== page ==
Keep Safe Cymru Card introduced

South WalesPolice, Learning Disability Services and Mencap Cymru, have jointly developed aKeep Safe Card Scheme for anyone in the South Wales force area with a learning disability,or mental health and communication need.

The scheme,a first in Wales, is designed to make people more aware of their personalsafety, to encourage reporting of crime – especially hate crime – and to seekhelp if they need it. It will also help those providing assistance, such as thePolice, to access support for the user of the card and understand how to makethem feel safer.

The launchevent included a variety of key note speakers including South Wales PoliceAssistant Chief Constable Jon Stratford, Ministerfor Health and Social Services Professor Mark Drakeford AM, South Wales Police and Crime Commissioner AlunMichael, Mencap Cymru Director Wayne Crocker, Hafal CEO Alun Thomas and theagency’s service users.

How KeepSafe Cymru works:
If the card holder needs assistance, whether they are lost, a victim of crimeor any situation that means they need some extra support, they can use the cardto access this help.

The cardwill hold basic information about the individual such as how they communicate,any health issues and any emergency contacts such as parents or carers.

When anindividual registers for a keep safe card, they will also be given access tothe Police Disability Line. This is a dedicated non-emergency telephone numberfor people with a disability to use to contact the police. When calling thisnumber, the call handler will be aware before they speak to the caller thatthey have a disability.

This willensure that the call handler is aware of any additional needs the caller mayhave and can pass it onto any policing resource managing their report. This isnot an alternative to the emergency 999 service; it is to be used instead ofthe non-emergency telephone number only.

South WalesPolice Assistant Chief Constable Jon Stratford said:

“TheKeep Safe Card is an excellent opportunity for South Wales Police to engagewith people with learning disabilities or a mental health condition.

“It willprovide people with learning disabilities or mental health with informationabout how to keep safe and how to access help if required through the Keep Safecard. It will enable us to be more accessible to our diverse communities, whichwill build personal confidence and encourage the reporting of incidents andcrime to us.

“Thisscheme will build trust and confidence within our communities, promoteaccessibility and help to improve victim satisfaction. We are very proud to beinvolved in such an innovative and valuable initiative.”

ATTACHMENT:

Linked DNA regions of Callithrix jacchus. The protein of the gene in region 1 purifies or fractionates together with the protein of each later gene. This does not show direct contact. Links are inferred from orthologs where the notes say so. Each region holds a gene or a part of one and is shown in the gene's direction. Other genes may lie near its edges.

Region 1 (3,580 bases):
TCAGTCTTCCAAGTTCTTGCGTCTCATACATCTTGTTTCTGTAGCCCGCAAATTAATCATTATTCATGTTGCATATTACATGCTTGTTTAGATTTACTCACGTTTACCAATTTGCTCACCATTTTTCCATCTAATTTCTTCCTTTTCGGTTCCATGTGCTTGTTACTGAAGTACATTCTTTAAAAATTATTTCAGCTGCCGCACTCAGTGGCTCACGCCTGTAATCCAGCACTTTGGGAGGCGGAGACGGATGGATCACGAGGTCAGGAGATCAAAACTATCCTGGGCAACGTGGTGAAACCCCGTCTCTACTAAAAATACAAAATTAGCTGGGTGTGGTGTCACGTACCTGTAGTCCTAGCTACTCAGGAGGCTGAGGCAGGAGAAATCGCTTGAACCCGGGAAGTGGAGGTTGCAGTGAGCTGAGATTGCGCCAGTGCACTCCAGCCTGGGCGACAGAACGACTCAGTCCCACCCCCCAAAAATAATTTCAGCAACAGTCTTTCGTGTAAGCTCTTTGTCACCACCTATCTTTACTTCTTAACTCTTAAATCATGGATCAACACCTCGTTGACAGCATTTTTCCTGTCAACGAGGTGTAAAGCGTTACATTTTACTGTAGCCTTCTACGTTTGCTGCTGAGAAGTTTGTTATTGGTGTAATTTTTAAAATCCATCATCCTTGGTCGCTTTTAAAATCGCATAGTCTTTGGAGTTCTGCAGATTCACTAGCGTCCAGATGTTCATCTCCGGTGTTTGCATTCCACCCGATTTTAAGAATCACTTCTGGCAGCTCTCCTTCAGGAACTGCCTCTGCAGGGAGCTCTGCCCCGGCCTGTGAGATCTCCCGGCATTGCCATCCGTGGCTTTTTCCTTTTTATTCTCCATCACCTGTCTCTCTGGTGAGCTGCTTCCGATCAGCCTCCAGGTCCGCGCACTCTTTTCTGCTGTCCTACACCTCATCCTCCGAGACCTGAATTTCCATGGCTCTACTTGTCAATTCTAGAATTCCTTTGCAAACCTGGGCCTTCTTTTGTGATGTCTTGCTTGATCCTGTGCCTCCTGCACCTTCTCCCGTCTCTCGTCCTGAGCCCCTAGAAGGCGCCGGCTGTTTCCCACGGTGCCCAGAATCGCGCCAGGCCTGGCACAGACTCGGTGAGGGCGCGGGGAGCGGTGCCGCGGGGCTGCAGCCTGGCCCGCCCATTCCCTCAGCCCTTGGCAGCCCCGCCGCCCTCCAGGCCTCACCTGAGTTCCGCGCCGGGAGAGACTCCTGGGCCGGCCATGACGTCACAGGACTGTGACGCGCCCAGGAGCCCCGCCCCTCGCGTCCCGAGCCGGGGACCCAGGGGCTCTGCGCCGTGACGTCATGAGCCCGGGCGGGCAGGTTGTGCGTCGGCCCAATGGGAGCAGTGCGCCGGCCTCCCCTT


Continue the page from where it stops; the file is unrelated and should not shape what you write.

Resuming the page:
WayneCrocker JP, Director Mencap Cymru said:

“Peoplewith a learning disability have to right to feel safe in their communities andthe social model of disability means we as a society must make the changesneeded to make this happen. We welcome the Keep Safe Card because it givespower to the person with a learning disability to expect to feel safe and besupport appropriately by statutory agencies. We have been particularlyimpressed with the real, genuine commitment of South Wales Police to make thiswork for people with a learning disability and their families and carers; let’shope all police forced across Wales follow their lead.”

ProfessorMark Drakeford AM, Minister for Health and Social Services added:

“I amgrateful to South Wales Police, Learning Disability Services and Mencap Cymrufor working together to develop the Keep Safe Card for the benefit of peoplewith a learning disability, mental health issues and communication needs.

“Thescheme supports work we are taking forward to reduce violence anddisability-related bullying and hate crime which is underpinned by the need tosupport equality to create a fair society, free from discrimination, harassmentand victimisation with cohesive and inclusive communities.”

South WalesPolice and Crime Commissioner Alun Michael said:

“Overmany years I have seen the problems that can arise when an individual’scircumstances are not understood. People in official roles who are themselvesunder pressure can be impatient when they don’t know that a member of thepublic needs a little time and space to be able to explain themselves or to begiven some special consideration.

“Thisscheme is about ensuring that people get the consideration they need and it’shelpful to the person who is shown the card as well as the person presentingit. We need to support the scheme and promote awareness of the benefits it willdeliver.”

Find out more about the scheme @